Firefighters Battle Back Bay Blaze
Flames were reaching out of the building’s windows.
Firefighters battled an aggressive blaze that started on the fifth floor of a high-rise apartment building in the Back Bay on Saturday afternoon, before quickly moving its way to the floor above it.
First responders were called to the rear of 31 Massachusetts Ave., just after 2 p.m., where they had crews working from the ground, ladders, and nearby rooftops, blasting hoses in an effort to quell the flames of the fire that was roaring through the sides of the building, and was clearly visible from the street.
Boston Fire Department Spokesman Steve MacDonald was live-Tweeting the response from the ground, and said when the incident was called in it started as a two-alarm fire, before it intensified. “All companies working. Multiple lines from ladders, the ground, and adjourning buildings hitting the fire,” he said.
The Massachusetts State Police were notified, to deal with traffic control, and firefighters from Cambridge were called in to help with the flames.
People on the other side of the city, blocks away from the scene, were Tweeting photos of the plumes of smoke billowing out from the apartment complex on Massachusetts Ave. The brick apartment building is located between Marlborough and Beacon Streets, near the Massachusetts Ave. Bridge.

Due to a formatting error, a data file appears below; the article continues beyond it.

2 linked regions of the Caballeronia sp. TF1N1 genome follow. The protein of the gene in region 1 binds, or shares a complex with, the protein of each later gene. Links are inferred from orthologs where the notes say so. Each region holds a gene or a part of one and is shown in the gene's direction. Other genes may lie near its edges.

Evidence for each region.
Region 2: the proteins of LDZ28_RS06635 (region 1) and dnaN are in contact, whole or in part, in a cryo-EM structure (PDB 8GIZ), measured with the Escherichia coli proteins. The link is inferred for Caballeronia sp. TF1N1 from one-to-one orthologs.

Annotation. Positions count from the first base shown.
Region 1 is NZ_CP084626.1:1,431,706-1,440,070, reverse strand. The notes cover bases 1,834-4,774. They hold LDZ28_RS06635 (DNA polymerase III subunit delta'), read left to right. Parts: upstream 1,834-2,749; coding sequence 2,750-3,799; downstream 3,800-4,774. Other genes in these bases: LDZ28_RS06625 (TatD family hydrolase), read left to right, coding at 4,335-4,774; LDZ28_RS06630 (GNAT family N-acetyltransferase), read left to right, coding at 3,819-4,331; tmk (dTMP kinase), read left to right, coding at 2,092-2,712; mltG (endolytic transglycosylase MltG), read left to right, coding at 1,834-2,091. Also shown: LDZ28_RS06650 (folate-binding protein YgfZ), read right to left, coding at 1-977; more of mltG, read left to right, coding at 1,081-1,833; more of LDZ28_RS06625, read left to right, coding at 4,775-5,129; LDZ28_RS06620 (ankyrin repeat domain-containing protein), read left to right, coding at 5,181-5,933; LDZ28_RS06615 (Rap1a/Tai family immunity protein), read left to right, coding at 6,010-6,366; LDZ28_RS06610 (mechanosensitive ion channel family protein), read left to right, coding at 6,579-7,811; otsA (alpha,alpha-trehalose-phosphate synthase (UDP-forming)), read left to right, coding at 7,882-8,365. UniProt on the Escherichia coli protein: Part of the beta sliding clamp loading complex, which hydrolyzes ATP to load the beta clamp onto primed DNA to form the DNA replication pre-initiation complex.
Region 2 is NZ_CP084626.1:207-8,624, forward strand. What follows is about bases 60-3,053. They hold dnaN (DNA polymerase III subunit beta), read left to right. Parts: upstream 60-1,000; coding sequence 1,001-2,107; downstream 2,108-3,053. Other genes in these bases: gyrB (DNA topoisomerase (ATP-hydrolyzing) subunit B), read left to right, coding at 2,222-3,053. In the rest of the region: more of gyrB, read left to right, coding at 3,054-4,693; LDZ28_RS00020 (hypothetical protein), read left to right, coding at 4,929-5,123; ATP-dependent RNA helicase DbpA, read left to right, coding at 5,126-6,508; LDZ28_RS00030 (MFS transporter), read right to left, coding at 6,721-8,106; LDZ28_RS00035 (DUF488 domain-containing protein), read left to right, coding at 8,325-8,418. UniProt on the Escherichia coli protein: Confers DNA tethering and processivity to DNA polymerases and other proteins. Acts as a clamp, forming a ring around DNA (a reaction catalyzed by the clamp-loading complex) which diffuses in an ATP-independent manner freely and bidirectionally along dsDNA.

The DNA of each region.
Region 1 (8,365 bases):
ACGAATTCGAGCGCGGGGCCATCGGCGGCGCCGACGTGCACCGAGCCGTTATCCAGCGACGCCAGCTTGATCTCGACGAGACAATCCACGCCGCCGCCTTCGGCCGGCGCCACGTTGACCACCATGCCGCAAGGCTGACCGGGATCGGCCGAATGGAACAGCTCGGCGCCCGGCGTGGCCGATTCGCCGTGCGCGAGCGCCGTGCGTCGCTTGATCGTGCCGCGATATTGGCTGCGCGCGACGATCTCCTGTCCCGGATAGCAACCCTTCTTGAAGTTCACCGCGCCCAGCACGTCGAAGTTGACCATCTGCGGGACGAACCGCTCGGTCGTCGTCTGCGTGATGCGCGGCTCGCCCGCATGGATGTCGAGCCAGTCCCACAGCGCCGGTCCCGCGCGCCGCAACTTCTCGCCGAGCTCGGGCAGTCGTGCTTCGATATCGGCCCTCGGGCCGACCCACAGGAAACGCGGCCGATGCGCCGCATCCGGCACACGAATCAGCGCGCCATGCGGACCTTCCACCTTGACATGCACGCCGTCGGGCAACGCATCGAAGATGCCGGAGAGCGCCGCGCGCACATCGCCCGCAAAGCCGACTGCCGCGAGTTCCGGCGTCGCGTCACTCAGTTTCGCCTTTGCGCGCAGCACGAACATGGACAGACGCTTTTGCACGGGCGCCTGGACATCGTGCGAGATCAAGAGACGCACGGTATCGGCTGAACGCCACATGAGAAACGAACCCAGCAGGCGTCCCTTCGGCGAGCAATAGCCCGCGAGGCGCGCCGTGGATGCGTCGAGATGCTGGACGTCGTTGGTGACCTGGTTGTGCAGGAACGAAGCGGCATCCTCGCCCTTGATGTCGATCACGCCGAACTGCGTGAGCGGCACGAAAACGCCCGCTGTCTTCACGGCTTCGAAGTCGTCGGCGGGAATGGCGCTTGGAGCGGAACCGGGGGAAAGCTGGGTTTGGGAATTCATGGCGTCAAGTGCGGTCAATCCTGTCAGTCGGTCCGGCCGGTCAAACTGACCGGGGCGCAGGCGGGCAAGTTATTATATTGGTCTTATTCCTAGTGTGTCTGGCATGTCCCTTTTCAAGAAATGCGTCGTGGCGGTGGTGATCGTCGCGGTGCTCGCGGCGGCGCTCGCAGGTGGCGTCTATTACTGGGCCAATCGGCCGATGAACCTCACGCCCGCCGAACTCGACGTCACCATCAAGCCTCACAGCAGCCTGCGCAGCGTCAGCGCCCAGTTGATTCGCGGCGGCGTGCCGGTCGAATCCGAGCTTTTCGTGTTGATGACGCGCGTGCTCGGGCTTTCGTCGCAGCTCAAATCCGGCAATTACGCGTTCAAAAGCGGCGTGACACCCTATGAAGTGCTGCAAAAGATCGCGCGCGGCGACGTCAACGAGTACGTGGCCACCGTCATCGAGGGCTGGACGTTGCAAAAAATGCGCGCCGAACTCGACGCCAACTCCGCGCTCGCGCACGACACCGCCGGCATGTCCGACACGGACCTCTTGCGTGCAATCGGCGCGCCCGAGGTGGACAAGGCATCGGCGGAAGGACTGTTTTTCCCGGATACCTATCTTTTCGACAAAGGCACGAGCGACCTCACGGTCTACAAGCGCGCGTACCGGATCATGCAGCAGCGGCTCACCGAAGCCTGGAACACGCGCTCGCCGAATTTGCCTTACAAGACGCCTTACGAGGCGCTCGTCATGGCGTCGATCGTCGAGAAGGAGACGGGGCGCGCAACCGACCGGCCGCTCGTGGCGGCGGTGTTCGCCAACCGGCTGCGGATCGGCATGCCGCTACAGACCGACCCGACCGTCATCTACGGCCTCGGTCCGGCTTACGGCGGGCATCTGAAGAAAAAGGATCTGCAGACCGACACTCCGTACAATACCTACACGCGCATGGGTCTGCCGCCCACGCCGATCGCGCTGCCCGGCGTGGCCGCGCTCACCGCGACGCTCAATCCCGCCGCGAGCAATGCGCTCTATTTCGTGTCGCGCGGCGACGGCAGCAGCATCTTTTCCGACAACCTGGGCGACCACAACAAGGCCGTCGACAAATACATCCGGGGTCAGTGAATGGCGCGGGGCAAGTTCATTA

“[The] craziest thing I have ever witnessed first hand,” one person Tweeted, as they stood by an adjacent window and snapped a picture of the firefighters along the rooftops.
The roads nearby the scene of the fire were blocked off as curious bystanders lined the sidewalks across the street, and watched first responders blast hoses at the open window where the flames were pouring out.
The fire, which grew to a seven-alarm blaze, was knocked down just after 3 p.m. Two firefighters were treated for injuries, one for smoke inhalation, and the other for burns to the neck. No civilian injuries were reported, officials said.
Although nobody living in the building was hurt, 35 residents were displaced because of the fire, which officials said caused roughly $2.5 million in damage. The cause of the fire is still under investigation.